flitting


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Related to flitting: swills

flit

 (flĭt)
intr.v. flit·ted, flit·ting, flits
1. To move about rapidly and nimbly.
2. To move quickly from one condition or location to another.
n.
1. A fluttering or darting movement.
2. Informal An empty-headed, silly, often erratic person.

[Middle English flitten, from Old Norse flytja, to carry about, convey; see pleu- in Indo-European roots.]

flit′ter n.

flitting

(ˈflɪtɪŋ) or

flyting

n
dialect Scot and Northern English a move to another house
Translations
إنْتِقال بِسُرْعَه
poletování
flagrenflyvensusen
röpdösés
flökt
poletovanie
uç ma

flitting

[ˈflɪtɪŋ] N (N Engl, Scot) → mudanza f

flit

(flit) past tense, past participle ˈflitted verb
to move quickly and lightly from place to place. Butterflies flitted around in the garden.
ˈflitting noun
References in classic literature ?
It was for the Mediterranean sailors that fair-haired sirens sang among the black rocks seething in white foam and mysterious voices spoke in the darkness above the moving wave - voices menacing, seductive, or prophetic, like that voice heard at the beginning of the Christian era by the master of an African vessel in the Gulf of Syrta, whose calm nights are full of strange murmurs and flitting shadows.
After all, as you know well, man is a flux of states of consciousness, a flow of passing thoughts, each thought of self another self, a myriad thoughts, a myriad selves, a continual becoming but never being, a will-of-the-wisp flitting of ghosts in ghostland.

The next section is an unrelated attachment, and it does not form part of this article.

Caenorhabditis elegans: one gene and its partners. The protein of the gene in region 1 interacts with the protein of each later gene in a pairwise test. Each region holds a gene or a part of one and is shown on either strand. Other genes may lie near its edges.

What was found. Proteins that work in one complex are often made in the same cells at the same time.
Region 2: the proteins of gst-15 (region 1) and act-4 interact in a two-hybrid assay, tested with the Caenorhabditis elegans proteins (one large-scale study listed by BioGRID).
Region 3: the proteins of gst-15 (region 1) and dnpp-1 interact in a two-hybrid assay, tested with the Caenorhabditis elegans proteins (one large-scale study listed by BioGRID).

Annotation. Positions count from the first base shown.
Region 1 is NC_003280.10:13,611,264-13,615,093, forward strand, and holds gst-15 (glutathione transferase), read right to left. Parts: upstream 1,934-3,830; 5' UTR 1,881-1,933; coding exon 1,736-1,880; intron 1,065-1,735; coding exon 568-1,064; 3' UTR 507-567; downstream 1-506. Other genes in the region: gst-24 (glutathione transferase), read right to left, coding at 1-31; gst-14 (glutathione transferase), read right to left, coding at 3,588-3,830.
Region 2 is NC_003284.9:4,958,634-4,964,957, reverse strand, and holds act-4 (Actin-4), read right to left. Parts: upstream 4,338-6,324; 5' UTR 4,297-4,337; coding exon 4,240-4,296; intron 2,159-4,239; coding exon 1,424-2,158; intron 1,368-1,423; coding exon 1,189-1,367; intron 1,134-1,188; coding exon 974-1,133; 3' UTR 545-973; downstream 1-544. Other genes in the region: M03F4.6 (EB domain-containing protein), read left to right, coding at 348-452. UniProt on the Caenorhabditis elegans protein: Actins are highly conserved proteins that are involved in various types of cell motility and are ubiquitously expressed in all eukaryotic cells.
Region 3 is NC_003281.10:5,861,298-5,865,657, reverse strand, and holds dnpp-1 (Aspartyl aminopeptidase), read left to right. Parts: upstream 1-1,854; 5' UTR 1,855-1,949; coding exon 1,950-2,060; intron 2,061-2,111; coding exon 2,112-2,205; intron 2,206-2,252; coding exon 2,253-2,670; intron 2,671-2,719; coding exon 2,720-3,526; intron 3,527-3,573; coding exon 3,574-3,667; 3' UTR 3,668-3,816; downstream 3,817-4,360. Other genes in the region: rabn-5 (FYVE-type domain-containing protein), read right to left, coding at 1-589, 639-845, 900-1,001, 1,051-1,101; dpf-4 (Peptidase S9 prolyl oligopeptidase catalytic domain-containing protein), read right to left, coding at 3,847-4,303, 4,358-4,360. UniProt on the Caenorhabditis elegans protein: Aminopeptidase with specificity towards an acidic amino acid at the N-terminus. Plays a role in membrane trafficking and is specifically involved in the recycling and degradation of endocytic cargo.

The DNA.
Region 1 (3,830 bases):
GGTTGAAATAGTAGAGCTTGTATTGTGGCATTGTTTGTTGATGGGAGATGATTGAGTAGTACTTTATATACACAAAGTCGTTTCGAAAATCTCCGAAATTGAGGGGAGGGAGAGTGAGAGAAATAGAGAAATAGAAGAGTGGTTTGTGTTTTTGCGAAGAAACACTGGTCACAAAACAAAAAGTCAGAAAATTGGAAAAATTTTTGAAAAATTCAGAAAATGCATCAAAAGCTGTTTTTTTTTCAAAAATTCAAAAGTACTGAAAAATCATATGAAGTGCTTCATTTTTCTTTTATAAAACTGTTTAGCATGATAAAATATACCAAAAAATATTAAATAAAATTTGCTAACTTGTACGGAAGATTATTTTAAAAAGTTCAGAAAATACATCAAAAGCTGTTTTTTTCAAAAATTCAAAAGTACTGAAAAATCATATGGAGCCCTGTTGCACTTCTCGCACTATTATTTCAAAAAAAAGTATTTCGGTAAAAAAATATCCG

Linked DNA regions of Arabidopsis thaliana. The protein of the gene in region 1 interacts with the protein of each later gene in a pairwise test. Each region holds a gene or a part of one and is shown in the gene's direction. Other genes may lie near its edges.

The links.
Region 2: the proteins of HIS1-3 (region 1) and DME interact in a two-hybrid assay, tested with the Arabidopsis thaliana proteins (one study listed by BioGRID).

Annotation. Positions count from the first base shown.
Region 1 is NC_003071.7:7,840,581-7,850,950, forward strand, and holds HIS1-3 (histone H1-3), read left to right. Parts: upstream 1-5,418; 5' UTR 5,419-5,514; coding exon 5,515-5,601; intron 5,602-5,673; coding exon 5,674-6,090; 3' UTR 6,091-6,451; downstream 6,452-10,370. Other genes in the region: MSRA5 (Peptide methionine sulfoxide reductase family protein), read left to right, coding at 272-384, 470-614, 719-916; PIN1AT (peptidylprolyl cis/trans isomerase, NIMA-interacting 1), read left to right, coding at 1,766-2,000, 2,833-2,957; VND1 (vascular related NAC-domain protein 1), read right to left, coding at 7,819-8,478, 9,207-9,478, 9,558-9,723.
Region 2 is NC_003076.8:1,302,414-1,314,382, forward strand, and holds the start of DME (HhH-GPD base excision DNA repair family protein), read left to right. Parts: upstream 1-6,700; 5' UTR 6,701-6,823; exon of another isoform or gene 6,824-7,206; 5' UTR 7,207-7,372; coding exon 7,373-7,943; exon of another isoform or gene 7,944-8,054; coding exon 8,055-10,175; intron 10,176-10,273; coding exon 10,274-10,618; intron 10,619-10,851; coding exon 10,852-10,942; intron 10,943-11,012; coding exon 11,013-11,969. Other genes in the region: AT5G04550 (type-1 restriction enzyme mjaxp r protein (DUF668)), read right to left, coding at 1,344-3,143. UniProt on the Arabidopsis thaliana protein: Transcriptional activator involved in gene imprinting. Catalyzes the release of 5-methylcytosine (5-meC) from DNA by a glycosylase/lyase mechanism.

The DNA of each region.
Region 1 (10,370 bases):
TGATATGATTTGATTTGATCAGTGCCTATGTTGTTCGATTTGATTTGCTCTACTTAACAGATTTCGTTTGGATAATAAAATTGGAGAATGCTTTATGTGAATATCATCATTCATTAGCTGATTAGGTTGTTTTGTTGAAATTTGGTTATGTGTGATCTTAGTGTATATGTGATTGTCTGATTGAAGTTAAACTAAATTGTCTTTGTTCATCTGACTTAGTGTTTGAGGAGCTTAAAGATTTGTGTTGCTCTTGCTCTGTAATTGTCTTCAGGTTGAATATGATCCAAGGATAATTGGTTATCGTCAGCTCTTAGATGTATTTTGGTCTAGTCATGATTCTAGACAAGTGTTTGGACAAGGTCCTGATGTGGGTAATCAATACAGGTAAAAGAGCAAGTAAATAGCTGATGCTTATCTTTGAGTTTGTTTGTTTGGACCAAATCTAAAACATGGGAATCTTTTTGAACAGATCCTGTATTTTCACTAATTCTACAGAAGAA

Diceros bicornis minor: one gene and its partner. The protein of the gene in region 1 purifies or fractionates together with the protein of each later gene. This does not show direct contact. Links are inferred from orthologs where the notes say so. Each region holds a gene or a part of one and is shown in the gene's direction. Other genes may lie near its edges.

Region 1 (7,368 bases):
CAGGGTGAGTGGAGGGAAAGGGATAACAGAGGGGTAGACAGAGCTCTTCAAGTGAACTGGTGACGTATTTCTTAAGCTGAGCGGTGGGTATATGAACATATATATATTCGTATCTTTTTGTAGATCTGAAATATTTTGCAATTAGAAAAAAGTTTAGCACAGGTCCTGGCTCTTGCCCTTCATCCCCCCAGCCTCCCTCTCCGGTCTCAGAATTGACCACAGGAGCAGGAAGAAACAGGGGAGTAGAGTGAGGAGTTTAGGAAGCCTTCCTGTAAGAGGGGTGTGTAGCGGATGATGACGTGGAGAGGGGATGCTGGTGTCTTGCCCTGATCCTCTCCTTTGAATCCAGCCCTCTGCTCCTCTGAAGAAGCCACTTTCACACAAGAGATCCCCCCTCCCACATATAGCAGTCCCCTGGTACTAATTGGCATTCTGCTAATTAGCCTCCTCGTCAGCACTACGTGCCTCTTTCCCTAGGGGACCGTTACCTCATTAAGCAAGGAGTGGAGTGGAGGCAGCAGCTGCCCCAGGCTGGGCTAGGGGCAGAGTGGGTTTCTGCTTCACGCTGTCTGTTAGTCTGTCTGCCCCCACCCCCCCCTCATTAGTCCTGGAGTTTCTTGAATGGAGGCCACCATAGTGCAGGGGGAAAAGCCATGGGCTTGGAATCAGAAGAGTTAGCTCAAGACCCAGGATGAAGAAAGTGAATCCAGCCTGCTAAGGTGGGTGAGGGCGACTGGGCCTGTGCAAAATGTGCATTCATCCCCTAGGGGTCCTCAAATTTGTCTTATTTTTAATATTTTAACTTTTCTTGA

And, when the whim changes, it is most easy and delightfully disconcerting to play with the respectable and cowardly bourgeois fetishes and to laugh and epigram at the flitting god-ghosts and the debaucheries and follies of wisdom.
For instance, next week you may find me the guest of a grandee of Spain, or you may find me off for Venice, or flitting toward Dresden.
He flung his poisoned spear over the head of the captive at the flitting form.
Whether the flitting attendance of the one still and solitary jet had gradually worked upon Ahab, so that he was now prepared to connect the ideas of mildness and repose with the first sight of the particular whale he pursued; however this was, or whether his eagerness betrayed him; whichever way it might have been, no sooner did he distinctly perceive the white mass, than with a quick intensity he instantly gave orders for lowering.
Levin maintained that the mistake of Wagner and all his followers lay in their trying to take music into the sphere of another art, just as poetry goes wrong when it tries to paint a face as the art of painting ought to do, and as an instance of this mistake he cited the sculptor who carved in marble certain poetic phantasms flitting round the figure of the poet on the pedestal.
And the raven, never flitting, still is sitting, still is sitting On the pallid bust of Pallas just above my chamber door; And his eyes have all the seeming of a demon's that is dreaming, And the lamp-light o'er him streaming throws his shadow on the floor; And my soul from out that shadow that lies floating on the floor Shall be lifted -- nevermore!
And the Raven, never flitting, still is sitting, still is sitting On the pallid bust of Pallas just above my chamber door; And his eyes have all the seeming of a demon's that is dreaming And the lamp-light o'er him streaming throws his shadows on the floor; And my soul from out that shadow that lies floating on the floor Shall be lifted--nevermore!
he thought, and not to give way to his terror he urged on the horse still more, peering into the snowy darkness in which he saw only flitting and fitful points of light.
Through the broken casements we watch the flitting shadows of the dead, and the saddest shadows of them all are the shadows of our own dead selves.
That point was the day before the flitting when my slow methodical process of listing and labelling everything was replaced by the frantic chucking of everything remaining into anything available.